Information on Host City and Meeting Highlights
NIAAA Series Showcases Latest In Research, Clinical Advances
Psychiatric News
Volume 41 Number 4 page 10-10

At APA's 2006 annual meeting in Toronto, the National Institute on Alcohol Abuse and Alcoholism (NIAAA) is collaborating with APA on a series of sessions on recent advances in understanding and treating alcohol use disorders (AUDs) and highlighting issues related to the co-occurrence of AUDs with other drug use and mental disorders.

The collaborative sessions include more than 50 lectures, workshops, and symposia by nationally recognized experts. They explore the latest findings on at-risk drinking, alcoholism, and comorbidity and feature new resources and techniques in pharmacotherapy, screening, and other important clinical advances.

"This promises to be a terrific track at the annual meeting," said Eric Strain, M.D., chair of APA's Council on Addiction Psychiatry." Along with NIAAA's release of its new publication, Helping Patients Who Drink Too Much—A Clinician's Guide, the track will give general psychiatrists substantial opportunities to update their clinical skills and learn about recent research findings related to alcohol use disorders."

In keeping with the theme of this year's meeting, "From Science to Public Policy: Advocacy for the Profession and Patients," several sessions address the mental health profession's broader influence on public policy in areas such as college drinking and the prevention of underage drinking. Other presentations explore the potential impact of data from recent studies—including NIAAA's National Epidemiologic Survey on Alcohol and Related Conditions (NESARC)—on developing the next edition of the Diagnostic and Statistical Manual of Mental Disorders (DSM-V).


NESARC data indicated that almost 40 percent of people who reported a major depressive episode in their lifetime also had experienced AUDs. Significant rates of comorbidity were also found with co-existing anxiety disorders, antisocial syndromes, and other conditions, according to NIAAA Director Ting-Kai Li, M.D.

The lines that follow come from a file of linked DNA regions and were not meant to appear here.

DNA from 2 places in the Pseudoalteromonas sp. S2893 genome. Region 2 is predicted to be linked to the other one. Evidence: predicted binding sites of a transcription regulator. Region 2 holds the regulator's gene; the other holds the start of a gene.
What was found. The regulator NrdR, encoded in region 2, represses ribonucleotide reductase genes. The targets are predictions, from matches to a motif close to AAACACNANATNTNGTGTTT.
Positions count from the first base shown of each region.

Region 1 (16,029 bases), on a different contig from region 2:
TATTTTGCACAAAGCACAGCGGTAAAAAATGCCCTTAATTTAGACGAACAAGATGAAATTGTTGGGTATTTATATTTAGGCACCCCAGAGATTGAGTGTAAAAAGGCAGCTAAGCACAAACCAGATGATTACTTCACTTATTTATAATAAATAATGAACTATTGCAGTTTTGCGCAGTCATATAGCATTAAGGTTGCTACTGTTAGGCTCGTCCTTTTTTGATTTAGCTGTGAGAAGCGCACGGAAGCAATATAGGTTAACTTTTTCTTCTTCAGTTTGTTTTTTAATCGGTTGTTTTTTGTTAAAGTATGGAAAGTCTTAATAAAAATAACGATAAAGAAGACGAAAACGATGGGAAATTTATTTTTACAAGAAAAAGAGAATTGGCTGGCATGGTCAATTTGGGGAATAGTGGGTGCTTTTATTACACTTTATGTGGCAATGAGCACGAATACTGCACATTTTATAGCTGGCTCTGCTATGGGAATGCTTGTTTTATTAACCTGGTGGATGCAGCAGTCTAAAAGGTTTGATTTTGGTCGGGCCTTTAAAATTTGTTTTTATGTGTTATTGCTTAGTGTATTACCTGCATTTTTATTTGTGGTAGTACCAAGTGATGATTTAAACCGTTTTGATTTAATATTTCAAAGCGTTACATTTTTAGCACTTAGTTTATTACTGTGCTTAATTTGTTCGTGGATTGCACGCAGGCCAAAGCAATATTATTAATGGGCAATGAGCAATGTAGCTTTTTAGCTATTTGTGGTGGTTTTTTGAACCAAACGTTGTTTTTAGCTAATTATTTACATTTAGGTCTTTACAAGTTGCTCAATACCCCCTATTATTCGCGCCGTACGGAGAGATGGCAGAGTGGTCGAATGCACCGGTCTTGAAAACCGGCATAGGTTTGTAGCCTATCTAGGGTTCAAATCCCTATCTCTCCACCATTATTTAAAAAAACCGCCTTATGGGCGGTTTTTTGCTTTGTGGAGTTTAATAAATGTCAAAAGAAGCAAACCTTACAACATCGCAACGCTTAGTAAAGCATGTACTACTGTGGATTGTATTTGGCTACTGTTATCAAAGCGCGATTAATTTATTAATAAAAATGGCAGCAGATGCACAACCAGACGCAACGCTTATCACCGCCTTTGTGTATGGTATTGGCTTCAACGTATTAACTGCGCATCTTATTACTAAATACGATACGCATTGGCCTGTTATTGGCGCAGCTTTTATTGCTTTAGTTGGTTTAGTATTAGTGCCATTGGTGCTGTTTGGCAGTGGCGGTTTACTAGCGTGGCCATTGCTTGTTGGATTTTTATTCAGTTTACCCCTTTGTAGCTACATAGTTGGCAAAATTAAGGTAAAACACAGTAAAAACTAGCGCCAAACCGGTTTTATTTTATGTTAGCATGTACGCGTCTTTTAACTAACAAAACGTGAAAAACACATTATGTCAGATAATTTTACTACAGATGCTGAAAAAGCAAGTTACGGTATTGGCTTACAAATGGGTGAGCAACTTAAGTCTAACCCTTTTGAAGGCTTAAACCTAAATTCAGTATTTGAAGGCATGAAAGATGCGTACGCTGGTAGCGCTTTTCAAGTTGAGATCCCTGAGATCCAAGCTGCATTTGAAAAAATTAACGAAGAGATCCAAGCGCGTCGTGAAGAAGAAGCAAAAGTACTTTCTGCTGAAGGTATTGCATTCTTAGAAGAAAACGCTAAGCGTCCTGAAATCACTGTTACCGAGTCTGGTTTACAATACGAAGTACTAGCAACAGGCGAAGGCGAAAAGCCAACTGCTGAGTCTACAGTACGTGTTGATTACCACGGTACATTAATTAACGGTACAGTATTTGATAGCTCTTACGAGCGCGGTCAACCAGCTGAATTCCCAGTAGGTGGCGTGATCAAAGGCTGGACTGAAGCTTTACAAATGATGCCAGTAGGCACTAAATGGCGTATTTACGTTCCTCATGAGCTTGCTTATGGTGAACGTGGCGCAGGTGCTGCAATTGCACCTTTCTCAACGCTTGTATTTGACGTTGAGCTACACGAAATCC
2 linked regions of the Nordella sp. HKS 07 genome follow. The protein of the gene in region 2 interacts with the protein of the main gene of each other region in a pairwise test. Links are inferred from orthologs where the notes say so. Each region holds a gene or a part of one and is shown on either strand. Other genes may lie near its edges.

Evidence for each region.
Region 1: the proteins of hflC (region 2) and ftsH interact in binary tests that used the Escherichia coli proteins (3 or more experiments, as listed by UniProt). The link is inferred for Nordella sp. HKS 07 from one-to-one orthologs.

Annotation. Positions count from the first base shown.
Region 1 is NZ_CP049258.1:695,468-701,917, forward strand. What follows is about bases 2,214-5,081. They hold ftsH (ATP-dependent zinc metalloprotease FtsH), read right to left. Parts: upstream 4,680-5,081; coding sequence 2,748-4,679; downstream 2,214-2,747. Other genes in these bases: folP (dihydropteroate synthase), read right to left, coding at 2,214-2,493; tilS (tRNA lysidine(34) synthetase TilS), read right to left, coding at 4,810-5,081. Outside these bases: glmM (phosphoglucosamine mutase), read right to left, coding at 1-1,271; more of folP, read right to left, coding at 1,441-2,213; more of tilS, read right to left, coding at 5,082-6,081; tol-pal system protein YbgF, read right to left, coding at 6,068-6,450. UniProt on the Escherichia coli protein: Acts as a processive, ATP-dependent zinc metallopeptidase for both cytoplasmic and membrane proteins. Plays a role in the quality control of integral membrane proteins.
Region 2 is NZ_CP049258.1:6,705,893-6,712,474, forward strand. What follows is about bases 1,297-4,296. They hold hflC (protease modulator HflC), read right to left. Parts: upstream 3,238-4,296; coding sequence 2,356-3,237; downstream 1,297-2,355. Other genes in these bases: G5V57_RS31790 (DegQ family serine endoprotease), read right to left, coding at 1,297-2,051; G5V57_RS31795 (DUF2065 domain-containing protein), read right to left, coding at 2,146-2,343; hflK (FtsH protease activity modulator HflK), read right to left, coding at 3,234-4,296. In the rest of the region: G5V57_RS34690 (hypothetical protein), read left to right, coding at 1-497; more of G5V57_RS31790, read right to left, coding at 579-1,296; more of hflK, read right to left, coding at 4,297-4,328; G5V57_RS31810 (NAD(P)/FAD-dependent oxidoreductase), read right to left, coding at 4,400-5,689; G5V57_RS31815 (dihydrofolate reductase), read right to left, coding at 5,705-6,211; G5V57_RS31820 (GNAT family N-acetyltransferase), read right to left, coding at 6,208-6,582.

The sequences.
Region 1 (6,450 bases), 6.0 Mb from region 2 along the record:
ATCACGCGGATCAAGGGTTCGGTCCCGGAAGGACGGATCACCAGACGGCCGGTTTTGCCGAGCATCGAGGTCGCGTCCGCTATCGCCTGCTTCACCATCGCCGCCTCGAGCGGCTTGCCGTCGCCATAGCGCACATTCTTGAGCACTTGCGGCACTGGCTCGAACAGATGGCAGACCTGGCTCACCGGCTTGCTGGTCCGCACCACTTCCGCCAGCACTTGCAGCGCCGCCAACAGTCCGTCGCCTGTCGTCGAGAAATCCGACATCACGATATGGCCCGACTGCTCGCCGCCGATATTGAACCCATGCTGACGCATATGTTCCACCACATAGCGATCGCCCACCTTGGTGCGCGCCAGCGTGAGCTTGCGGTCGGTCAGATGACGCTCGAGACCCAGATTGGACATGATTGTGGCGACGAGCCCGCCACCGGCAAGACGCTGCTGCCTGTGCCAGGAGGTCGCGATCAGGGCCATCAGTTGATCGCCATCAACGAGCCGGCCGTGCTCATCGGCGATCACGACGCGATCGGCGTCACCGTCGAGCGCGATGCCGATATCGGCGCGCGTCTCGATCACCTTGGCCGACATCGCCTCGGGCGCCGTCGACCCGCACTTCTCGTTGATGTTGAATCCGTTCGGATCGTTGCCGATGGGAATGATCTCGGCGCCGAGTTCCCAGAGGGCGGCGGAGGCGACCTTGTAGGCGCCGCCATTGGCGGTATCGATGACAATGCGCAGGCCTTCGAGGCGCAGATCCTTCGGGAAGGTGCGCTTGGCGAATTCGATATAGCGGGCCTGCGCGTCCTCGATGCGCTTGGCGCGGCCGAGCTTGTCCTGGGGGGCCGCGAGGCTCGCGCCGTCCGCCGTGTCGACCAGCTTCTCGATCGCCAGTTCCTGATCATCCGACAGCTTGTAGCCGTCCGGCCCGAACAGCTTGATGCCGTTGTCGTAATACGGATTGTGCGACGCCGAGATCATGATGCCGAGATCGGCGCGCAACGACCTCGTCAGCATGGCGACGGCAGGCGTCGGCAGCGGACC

These data not only clarify the extent and severity of comorbidity, but also have immediate clinical implications. How can practitioners best screen for and diagnose alcohol problems among psychiatric patients? To what extent does alcohol misuse impact on psychiatric treatment? What types of interventions are effective among patients with comorbid alcohol and mental disorders? Does heavy alcohol consumption alter the effectiveness of psychiatric medications? Are there shared factors that contribute to the risk of AUDs and other psychiatric disorders? How might practitioners comprehensively address the need for specialized follow-up and referrals for people with addiction and co-occurring disorders? Several NIAAA-supported sessions are designed to offer information on advances in dual diagnosis, screening and brief intervention, and therapy.


According to Li, alcohol is the drug of choice among adolescents, and addressing alcohol disorders in young people remains a priority. Even as increasing scientific interest is shedding light on the effects of alcohol consumption on adolescent development, important opportunities exist for practitioners to address alcohol-related problems in young patients.

Li said, "This is the intersection where science and medicine can make significant progress, both by integrating screening and diagnosis for alcohol disorders in adolescents, as well as by influencing policy decisions about prevention, intervention, and treatment to safeguard the health of young people."

A special symposium titled "Alcohol Use Disorders and Psychiatric Comorbidity" addresses important challenges in the psychiatric assessment and management of adolescents with AUDs and co-occurring mental illness. The objective of the session, which will be chaired by NIAAA Associate Director Howard B. Moss, M.D., is to inform clinical practitioners of research findings on the assessment and treatment of adolescent AUDs and specific comorbidities.


NIAAA and APA organizers have put together a wide range of sessions that feature leading specialists in pharmacotherapy, genetics, the neurobiology of alcoholism, and other fields.

Two sessions chaired by Mark L. Willenbring, M.D., director of NIAAA's Division of Treatment and Recovery Research, emphasize practical techniques for screening and brief intervention, motivational enhancement strategies, and the use of medications for AUDs and comorbid disorders in general psychiatric practice. The presentations highlight an important resource for psychiatrists and mental health professionals, NIAAA's 2005 edition of Helping Patients Who Drink Too Much—A Clinician's Guide.

A number of presentations focus on NESARC, the largest study ever conducted of the co-occurrence of psychiatric disorders among U.S. adults. The study's director, Bridget F. Grant, Ph.D., chief of NIAAA's Laboratory of Epidemiology and Biometry, will co-chair several sessions, including the symposium" Substance Use Disorders: Planning a Research Agenda for DSM-V," a look ahead at critical questions related to revisions in the criteria and definitions fundamental to psychiatry.

Finally, the symposium "Taking Science to Policy: Efforts to Reduce Harm Related to Alcohol Misuse" considers how mental health experts can leverage their unique expertise to promote policy changes. Case studies on underage drinking, drunken driving, and trauma-center policies are reviewed in this session, which will be co-chaired by Willenbring and Ralph W. Hingson, Sc.D., director of NIAAA's Division of Epidemiology and Prevention Research.

Each of the NIAAA sessions is noted in the annual meeting program as a" Collaborative Session With the National Institute on Alcohol Abuse and Alcoholism." ▪

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